Getting Cingular to unlock our phones

When we bought our new Motorola V551 phones from Cingular, I was hoping they’d be unlocked — no such luck. I’d been told that there was a shop in Mountain View which would unlock a phone for about $25, but I wanted to find a cheaper (free!) way, especially with three phones needing to be taken care of before our next foreign trip.

Doing a web search on “unlock Cingular Motorola” gave lots of results, mostly not promising. But a few postings suggested either e-mailing a special address at Cingular or calling the customer care number on their web page and asking for the SIM Unlock group. I had a few minutes to spare at work on Monday and decided to go the phone route.

After only having to navigate one entry in the phone tree (press “1” for a new phone, or enter your number for an existing account), I was connected to a pleasant agent named Sandy. I asked her to connect me to the SIM Unlock group — she said that she’d have to get “some information” from me first. The information was easy enough: why I wanted to have the phones unlocked (answer: paying $2.58 per minute to call from one phone to another seemed a bit expensive). She then put me on hold for a few minutes while she checked with someone to make sure that my account was in good standing, had been opened long enough, and that my reason qualified (at least that’s what I think she did), then came back and asked me for the model, phone number, and IMEI number of each phone. Then she asked for a landline and an e-mail address and said they’d be back in touch with me in 5-7 business days.

Less than 24 hours later, I was on a conference call (this is a very usual state of affairs), and I saw that someone was trying to reach me. They hung up, and then tried again immediately. I thought it might be something serious, so when they tried a third time, I excused myself from the call for a minute and picked up the incoming call. It was Sandy — I assumed she needed more information from me and asked her to call back in 10 minutes. She did, but she didn’t need any more information — she had the unlock codes for me. I copied them down carefully and forgot to bring them home until tonight.

Tonight, I dug out my UK phone, pried out the SIM, and installed it in my phone. The phone asked me to “Enter Subsidy Password”; I entered the code Sandy had given me for my phone, and the phone registered with the network, claiming to have my UK number. (Strangely enough, the phone claimed to be on the AT&T Wireless network, not Cingular.) I wanted to check my account balance, which required visiting the Orange UK website and setting up online access — in the process, Orange sent me two text messages, so I guess my number is still active. The phone also said it has a voicemail waiting, but with a balance of only £0.23, I guess the message will have to wait a while longer.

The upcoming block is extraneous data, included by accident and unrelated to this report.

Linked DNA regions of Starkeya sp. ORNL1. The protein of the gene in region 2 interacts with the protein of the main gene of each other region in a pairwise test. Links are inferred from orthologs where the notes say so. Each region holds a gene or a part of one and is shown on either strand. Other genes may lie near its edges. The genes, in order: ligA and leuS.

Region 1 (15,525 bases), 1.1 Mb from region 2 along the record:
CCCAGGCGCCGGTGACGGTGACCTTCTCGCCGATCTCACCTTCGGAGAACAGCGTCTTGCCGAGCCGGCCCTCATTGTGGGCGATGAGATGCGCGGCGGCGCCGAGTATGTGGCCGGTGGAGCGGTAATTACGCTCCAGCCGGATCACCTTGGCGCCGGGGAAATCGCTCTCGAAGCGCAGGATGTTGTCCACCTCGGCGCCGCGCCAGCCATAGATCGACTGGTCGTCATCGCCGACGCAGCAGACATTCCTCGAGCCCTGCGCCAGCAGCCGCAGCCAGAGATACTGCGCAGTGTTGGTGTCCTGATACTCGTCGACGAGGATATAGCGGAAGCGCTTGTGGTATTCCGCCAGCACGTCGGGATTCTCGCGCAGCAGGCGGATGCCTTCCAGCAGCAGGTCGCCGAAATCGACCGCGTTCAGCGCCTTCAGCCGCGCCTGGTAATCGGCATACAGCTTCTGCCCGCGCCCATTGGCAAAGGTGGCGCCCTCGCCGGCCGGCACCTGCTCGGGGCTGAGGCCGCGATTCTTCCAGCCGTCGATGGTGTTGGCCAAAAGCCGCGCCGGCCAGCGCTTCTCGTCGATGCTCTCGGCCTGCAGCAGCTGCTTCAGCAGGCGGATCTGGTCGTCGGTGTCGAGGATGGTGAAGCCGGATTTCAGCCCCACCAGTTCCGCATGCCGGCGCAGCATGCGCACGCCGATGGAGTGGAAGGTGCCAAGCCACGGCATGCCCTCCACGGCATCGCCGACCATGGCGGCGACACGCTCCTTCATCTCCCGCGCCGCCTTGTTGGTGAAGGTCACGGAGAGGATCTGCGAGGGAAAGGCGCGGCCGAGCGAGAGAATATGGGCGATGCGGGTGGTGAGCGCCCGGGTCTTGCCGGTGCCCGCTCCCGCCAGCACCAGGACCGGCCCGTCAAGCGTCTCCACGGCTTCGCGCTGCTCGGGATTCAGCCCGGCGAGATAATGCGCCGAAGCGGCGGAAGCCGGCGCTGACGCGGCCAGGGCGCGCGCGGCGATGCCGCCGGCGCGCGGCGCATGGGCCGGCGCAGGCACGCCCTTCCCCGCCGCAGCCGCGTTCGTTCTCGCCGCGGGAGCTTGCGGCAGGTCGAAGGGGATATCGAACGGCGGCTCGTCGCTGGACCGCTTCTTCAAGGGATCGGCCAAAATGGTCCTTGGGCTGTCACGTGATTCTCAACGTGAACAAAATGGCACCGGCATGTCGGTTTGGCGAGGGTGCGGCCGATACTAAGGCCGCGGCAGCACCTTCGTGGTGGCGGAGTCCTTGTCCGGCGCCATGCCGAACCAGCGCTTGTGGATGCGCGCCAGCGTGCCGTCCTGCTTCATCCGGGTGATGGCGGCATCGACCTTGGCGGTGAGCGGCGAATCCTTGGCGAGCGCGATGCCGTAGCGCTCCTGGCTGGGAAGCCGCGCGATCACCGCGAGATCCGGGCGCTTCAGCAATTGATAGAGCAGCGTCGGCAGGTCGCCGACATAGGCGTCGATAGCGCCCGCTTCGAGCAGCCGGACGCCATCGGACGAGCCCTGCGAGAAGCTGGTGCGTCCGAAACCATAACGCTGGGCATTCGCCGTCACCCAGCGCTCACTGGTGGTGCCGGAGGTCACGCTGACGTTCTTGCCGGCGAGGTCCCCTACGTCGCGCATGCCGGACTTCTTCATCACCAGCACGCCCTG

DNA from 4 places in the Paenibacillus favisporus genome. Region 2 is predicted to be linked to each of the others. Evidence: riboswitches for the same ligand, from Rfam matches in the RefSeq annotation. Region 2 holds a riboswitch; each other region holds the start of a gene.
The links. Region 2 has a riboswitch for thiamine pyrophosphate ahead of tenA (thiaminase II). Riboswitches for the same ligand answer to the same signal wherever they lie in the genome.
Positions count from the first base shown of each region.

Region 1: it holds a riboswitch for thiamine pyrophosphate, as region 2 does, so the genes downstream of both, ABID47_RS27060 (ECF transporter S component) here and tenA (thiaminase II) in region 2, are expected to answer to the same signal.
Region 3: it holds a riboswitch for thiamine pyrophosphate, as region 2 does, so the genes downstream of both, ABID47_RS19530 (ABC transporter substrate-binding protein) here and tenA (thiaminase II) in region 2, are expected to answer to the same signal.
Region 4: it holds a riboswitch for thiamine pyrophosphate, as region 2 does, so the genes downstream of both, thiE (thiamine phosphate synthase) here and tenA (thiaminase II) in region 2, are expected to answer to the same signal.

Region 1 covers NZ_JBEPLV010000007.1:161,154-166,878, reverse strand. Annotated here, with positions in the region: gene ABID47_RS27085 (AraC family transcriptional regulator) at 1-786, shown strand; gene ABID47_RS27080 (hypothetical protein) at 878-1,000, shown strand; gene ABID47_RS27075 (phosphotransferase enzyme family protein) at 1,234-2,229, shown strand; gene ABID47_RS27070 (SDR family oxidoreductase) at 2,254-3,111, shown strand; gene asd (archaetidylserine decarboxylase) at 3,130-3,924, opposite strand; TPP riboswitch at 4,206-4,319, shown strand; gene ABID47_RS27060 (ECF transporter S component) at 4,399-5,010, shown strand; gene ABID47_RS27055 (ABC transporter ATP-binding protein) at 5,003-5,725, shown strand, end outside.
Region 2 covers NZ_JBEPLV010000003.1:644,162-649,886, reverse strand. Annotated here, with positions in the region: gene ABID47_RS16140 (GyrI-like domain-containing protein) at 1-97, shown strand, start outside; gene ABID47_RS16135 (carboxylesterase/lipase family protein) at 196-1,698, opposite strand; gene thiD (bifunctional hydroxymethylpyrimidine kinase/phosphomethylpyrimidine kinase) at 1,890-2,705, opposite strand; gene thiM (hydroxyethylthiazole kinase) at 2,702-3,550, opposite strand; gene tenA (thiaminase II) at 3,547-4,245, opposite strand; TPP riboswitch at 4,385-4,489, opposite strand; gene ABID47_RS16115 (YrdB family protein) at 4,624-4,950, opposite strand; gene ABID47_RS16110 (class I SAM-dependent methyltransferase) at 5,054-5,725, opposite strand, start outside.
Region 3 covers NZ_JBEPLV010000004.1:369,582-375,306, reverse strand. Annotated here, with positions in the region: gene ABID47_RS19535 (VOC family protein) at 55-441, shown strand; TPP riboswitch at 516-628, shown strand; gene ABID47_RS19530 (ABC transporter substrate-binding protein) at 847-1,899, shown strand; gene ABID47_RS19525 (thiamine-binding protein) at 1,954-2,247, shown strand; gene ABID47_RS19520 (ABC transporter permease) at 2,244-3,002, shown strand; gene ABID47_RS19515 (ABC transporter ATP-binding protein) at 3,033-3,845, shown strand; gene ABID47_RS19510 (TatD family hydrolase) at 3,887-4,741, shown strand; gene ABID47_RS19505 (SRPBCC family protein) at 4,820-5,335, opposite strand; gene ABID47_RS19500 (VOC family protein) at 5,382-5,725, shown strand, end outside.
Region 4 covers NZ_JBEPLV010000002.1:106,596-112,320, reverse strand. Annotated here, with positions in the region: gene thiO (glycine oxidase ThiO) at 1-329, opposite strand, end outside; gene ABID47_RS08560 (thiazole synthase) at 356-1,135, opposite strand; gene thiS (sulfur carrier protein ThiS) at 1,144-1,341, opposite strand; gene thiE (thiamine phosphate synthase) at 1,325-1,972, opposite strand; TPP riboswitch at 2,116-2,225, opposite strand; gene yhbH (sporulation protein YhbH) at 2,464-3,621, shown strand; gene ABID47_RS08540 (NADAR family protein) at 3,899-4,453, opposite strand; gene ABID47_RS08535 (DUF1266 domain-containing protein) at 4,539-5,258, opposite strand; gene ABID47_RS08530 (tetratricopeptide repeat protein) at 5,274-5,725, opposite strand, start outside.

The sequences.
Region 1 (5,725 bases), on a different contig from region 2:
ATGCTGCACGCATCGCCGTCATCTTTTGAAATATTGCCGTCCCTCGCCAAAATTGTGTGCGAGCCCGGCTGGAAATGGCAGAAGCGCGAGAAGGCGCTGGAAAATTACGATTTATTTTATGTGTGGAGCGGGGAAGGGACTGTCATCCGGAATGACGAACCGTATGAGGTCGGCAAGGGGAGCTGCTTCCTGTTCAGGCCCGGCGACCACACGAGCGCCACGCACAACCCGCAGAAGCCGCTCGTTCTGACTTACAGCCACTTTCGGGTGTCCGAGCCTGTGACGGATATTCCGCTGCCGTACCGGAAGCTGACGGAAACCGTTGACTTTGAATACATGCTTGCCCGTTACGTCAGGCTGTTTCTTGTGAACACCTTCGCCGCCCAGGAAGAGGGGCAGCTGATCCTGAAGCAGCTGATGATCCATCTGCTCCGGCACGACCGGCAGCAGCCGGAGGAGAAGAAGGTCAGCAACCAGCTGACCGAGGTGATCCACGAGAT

I repeated the process with Diane’s and Jeff’s phones and codes, with equal success. We’re set for our next trip (though I’ll have to buy SIMs for the destination country).

The moral of the story: try the easy way first!

Renting again

The new power steering rack we need is on backorder, so the Toyota dealer just called and gave me the authorization number I need to rent a car (they’re paying, not me, which is a nice change) until they get our car back on the road.


The dealer authorized us to rent from Enterprise, and I wound up with a Toyota Corolla with 43,000 miles on it, which is a far cry from a brand new Prius! But it works, and since my daily commute is only 10 miles, I’ll get by. But I want our car back soon!

Nice rack — NOT!

The Toyota dealer’s service folks called me this morning — Diane’s brand-new Prius needs to have the power steering rack replaced. They don’t have a spare in stock but there are at least two available in the warehouse — but they’re not sure if the relevant warehouse is local or is in Los Angeles. If it’s local, we may get the car back on Tuesday; if it’s in LA, we’re probably looking at Thursday.

Fortunately, we have fairly flexible schedules this week, and Jeffrey isn’t in any classes, so we can get by with only one car for a few days. But it’s still irritating to have bought a new car, and to only have made two one-way trips with it, with a Toyota dealer at one end of each. *sigh*

108 miles and it’s in the shop!

This morning, I took my Prius to a nearby dealer for its 5000-mile service. I didn’t realize that it was just an oil change and would take less than an hour, so Diane followed in her new Prius to bring me home.

When she arrived, she asked me what a red exclamation point in a triangle meant on the dash. I wasn’t sure, but I didn’t think it was good. I opened the manual and it told me to consult the multi-function display, which had a “PS” on it, which meant that the power steering was out and that we should bring the car to a Toyota dealer as soon as we could.

Since we were parked at a Toyota dealer, that was an easy prospect — we drove over to the service area (again) and gave them the car to look at. A few minutes later, they’d finished the oil change on my car, and we headed home.

Late this afternoon, the service department called — apparently a torque sensor is acting up, causing the power steering to go offline (there was a recall for this in the 2001 Prius). They will have to call ToyotaTech for advice; in the meantime, we’re back down to one car. *sigh*